Posted by DCZX @ 3:17 PM :: (3) comments

Virtual Instrument: amSynth

After a long delay, we are back. Here is an interesting Linux software synth that is great for making some fat analog synth sounds. JACK enabled too.


Posted by DCZX @ 2:27 PM :: (1) comments

Saturday, August 05, 2006

Virtual Instrument: Alsa Modular Synth

It is amazing how little fanfare some Linux audio applications are hailed with. The webpage for Alsa Modular Synth seems fairly basic, like another interesting little Linux project. Little does the viewer know they are about to experience one of the most powerful virtual synthesizers available. This full modular synth (with "modules" that allow one to build a complete synthesizer) has one of the fattest sounds and most realistic I have heard from a virtual synthesizer (I've been using them since the days of Vaz Plus 1.7). There are thick basses, lush pads, searing leads, all the cliches plus all the weird sounds one can dream up. There are some amazing sounds that remind me of Klaus Schulze in the presets.

One drawback is the presets. There could certainly be more. If anyone creates some, I would be happy to post them here. Give this application a shot as this is certainly an incredibly powerful tool for making music. Alsa Modular Synth is also JACK enabled, so it will work with everything else nicely.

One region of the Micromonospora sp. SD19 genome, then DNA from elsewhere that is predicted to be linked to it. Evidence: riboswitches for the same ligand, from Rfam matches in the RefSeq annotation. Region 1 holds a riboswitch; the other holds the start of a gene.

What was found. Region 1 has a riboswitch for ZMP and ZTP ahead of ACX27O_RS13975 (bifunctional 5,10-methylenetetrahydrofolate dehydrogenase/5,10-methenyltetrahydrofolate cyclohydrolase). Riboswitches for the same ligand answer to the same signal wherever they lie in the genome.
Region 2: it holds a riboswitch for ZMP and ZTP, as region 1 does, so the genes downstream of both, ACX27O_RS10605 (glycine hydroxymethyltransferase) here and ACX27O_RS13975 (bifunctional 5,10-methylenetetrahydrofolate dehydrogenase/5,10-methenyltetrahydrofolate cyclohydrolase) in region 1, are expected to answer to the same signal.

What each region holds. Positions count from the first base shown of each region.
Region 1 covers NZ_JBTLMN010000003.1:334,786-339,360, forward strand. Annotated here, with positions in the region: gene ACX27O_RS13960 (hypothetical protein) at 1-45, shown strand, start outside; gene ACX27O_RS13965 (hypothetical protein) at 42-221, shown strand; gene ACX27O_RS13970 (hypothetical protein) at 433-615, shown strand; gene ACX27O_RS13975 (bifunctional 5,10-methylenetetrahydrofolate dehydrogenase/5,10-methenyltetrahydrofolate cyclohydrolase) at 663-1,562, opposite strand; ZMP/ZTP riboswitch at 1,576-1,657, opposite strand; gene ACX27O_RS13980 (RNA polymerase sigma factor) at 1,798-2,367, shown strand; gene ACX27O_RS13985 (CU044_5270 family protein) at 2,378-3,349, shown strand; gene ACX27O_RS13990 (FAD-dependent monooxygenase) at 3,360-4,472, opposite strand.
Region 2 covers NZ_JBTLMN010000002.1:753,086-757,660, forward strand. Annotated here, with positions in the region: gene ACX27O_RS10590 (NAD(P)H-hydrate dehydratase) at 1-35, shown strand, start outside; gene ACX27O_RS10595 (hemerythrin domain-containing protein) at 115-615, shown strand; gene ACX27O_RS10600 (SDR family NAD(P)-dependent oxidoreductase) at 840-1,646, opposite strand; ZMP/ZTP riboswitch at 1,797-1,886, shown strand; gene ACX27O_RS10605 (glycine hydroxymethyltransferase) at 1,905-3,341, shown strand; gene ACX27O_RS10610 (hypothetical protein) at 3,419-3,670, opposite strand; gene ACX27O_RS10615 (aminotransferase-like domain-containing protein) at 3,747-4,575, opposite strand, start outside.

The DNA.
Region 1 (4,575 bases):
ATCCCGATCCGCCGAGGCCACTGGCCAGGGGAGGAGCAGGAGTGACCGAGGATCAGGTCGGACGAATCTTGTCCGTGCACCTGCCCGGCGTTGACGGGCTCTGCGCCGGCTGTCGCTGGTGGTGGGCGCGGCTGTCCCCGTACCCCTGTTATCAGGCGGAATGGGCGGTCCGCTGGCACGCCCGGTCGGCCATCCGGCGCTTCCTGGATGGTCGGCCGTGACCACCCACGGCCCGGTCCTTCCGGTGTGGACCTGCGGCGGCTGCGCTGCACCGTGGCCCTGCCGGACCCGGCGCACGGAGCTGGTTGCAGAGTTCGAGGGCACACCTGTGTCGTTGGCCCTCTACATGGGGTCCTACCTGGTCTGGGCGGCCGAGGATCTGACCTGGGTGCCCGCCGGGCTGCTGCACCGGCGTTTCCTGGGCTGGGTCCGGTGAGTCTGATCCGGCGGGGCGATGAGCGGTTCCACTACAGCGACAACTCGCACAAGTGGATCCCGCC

Updates have been slow due to the business of the end of summer. Expect things to get moving again soon with special features, interviews, previews and more at Linux Rock Star.

Alsa Modular Synth Homepage
Alsa Modular Synth Documentation
Tutorial from Linux Format

Posted by DCZX @ 10:34 PM :: (23) comments

Wednesday, August 02, 2006

New Linux Made Music

From Ringheims Auto on the Linux Audio Users Group comes this nifty tune made with Linux apps:

Date: Mon, 31 Jul 2006 21:58:17 +0200
From: Johannes Mario Ringheim <NO SPAM>
Subject: [linux-audio-user] Music: Ringheims Auto - "Kanskje No"

New tune made with GNU/Linux ready for download:
UPDATE: New Link: Here

I used lots of stuff on this one, AMS, Seq24, Ardour, Hydrogen and lots of LADSPA plugins.

Comments are welcome...
--Ringheims Auto - Fri musikk for bilstereo!

Posted by DCZX @ 11:18 AM :: (1) comments